IMF imeripoti kuwa Uchumi wa Tanzania Unategemewa kupanda kwa asilimia 6.5 mpaka 7 kwa mwaka 2012-13.
Soma Zaidi Hapa chini:
Tanzania’s economy is projected to expand by 6.5 to 7 percent in 2012-13, up from about 6.3 percent in 2011, with its deficit cut to 5.5 percent of gross domestic product, the International Monetary Fund said on Tuesday.
The Washington-based IMF also said real Gross Domestic Product (GDP) grew 6.3 percent in the first nine months of 2011 and was expected to have maintained that pace in the final quarter of the year.
The IMF estimate echoes the World Bank’s forecast in February that east Africa’s second biggest economy could rebound to 7 percent growth in 2012-13, buoyed by the recovery of the global economy.
“For 2012-13, growth is projected in the 6.5-7 percent range … It was agreed that the authorities will pursue further fiscal consolidation to achieve an overall budget deficit of 5.5 percent of GDP in 2012-13,” the IMF said in a statement.
The IMF gave no explanation for the greater growth forecast.
Economic analysts say increasing investor interest in Tanzania’s telecommunications, energy and financial services sectors should help drive economic growth if the world economy recovers.
The IMF said in February that savings in Tanzania’s non-priority programmes were expected to reduce the budget deficit to around 6.5 percent of GDP by the end of June this year, and help tackle inflation.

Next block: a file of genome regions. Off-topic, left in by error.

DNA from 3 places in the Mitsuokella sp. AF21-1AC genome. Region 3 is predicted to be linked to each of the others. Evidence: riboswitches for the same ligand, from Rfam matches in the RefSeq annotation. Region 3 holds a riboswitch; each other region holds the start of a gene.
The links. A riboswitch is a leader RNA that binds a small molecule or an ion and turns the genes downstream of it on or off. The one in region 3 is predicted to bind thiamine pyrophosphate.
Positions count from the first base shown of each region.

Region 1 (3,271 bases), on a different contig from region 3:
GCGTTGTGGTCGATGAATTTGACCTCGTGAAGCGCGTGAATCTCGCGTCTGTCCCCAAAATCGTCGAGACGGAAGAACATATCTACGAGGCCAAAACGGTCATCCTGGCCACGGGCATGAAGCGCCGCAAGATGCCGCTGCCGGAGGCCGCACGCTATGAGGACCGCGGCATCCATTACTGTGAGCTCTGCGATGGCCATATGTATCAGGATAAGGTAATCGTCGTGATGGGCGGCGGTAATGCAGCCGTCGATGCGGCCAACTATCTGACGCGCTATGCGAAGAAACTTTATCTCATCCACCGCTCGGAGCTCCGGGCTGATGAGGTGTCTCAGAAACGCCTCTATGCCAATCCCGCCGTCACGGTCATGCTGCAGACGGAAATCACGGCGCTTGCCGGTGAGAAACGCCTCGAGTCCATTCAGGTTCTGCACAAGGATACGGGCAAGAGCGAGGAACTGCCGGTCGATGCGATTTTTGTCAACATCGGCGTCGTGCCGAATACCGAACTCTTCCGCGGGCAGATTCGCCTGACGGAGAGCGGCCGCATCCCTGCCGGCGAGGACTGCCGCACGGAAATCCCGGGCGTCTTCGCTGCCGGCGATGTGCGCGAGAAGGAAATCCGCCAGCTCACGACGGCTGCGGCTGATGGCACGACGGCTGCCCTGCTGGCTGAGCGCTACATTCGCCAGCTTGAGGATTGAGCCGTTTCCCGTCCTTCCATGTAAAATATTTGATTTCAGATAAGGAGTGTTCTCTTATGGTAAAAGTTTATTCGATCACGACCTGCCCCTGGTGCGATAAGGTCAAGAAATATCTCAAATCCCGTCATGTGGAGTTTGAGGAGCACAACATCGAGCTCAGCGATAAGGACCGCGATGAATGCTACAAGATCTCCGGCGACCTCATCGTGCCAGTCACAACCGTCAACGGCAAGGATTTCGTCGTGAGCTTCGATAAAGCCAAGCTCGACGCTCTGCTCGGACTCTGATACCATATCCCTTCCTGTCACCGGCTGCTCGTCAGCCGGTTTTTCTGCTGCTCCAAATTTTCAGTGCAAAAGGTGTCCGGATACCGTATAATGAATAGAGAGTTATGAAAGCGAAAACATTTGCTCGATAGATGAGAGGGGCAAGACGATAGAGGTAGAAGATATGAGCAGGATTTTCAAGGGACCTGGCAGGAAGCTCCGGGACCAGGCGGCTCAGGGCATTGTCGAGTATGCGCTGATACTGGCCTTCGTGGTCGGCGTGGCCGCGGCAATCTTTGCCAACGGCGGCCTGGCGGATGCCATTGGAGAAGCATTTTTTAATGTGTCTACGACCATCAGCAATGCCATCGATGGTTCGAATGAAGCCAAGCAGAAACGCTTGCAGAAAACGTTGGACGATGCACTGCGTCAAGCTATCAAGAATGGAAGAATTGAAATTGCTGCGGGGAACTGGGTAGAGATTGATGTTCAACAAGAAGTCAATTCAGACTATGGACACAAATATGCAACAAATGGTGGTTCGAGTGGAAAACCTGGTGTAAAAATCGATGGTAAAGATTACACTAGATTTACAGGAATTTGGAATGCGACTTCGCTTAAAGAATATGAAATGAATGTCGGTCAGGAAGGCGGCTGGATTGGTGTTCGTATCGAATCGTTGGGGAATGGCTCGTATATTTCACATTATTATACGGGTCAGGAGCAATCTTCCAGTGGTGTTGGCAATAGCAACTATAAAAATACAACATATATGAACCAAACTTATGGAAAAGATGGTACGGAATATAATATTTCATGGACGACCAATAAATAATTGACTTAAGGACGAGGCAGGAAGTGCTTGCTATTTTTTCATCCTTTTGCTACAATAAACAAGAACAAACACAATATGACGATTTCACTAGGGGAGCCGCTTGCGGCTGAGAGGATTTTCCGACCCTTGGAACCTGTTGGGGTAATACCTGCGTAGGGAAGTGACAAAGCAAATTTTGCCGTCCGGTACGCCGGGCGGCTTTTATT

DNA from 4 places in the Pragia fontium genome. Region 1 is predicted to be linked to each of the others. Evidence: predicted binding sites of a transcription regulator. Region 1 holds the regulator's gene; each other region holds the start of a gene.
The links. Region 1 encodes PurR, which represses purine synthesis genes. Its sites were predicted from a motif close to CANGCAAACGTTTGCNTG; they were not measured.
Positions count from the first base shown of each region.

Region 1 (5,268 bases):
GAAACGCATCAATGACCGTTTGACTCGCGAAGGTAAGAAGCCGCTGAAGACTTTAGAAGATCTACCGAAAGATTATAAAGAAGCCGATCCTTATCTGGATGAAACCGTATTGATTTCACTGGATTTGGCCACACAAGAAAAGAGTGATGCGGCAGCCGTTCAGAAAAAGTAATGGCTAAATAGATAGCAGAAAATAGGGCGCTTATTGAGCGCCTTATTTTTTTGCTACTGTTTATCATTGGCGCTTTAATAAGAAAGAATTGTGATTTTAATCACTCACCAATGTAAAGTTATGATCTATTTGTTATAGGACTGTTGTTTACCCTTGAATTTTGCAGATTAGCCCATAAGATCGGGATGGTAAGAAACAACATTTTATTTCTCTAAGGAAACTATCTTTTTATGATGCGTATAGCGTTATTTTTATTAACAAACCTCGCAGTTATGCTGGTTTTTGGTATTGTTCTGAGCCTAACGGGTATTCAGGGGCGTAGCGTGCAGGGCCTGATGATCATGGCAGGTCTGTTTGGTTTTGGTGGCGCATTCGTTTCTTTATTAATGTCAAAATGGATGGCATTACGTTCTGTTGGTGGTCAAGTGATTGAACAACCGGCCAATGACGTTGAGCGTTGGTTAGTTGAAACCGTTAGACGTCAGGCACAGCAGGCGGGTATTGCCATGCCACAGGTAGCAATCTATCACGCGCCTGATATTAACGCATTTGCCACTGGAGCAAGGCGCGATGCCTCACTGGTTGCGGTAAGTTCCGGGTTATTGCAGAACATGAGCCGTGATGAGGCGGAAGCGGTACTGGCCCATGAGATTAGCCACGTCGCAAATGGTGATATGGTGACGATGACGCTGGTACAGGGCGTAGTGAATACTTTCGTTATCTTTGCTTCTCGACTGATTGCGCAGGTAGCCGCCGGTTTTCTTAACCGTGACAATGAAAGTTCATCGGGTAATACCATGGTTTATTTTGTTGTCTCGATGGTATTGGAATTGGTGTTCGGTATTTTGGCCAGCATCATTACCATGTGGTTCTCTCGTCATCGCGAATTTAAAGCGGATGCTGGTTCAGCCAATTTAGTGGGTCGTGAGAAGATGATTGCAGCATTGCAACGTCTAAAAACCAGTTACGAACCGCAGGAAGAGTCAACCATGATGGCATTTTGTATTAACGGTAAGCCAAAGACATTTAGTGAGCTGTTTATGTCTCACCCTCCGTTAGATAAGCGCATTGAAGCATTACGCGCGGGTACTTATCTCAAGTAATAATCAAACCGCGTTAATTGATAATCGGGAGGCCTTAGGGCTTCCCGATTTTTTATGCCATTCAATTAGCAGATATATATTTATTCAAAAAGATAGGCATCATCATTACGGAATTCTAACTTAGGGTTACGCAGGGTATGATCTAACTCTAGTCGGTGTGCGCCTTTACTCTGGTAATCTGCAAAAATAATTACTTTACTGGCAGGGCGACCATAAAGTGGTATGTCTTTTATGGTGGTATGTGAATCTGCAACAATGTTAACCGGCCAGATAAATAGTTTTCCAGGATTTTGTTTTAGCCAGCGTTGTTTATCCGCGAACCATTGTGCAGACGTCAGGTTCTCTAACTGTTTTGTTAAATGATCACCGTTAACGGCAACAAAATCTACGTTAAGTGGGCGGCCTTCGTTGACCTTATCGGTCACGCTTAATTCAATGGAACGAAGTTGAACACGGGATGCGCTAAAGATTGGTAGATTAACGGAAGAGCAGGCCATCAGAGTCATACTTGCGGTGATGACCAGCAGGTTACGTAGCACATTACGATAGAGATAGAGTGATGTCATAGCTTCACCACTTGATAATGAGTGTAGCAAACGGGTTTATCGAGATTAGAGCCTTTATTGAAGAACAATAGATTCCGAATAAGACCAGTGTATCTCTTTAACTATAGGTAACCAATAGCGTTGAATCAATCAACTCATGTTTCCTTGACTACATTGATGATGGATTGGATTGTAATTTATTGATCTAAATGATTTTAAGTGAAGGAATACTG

“Monetary policy will need to be tight over the near term to keep underlying inflation low. Based on a projected improvement in the food situation in the region, headline inflation is projected to return to single digits by end-2012,” the IMF said.
The World Bank has a more optimistic forecast on Tanzania’s inflation rate, expecting it to fall to single digits by June from 19.7 percent in January, in line with government expectations.
A chronic energy shortage coupled with high inflation driven by food and fuel prices dampened growth in Tanzania last year.
“The increase in electricity tariffs by 40 percent in January 2012 was an important step in covering the associated higher cost of power generation. It will be important to ensure that tariffs continue to reflect the cost of power generation,” the IMF said.
The IMF said Tanzania had requested support from the fund’s precautionary stand-by credit facility (SCF) as a safety net for a possible global financial slowdown over the coming years, likely to be triggered by the ongoing euro zone crisis.
“The IMF’s Executive Board is expected to consider the fourth PSI (policy support instrument) review and the request for the precautionary SCF in June 2012.”
Reuters – March 13,2012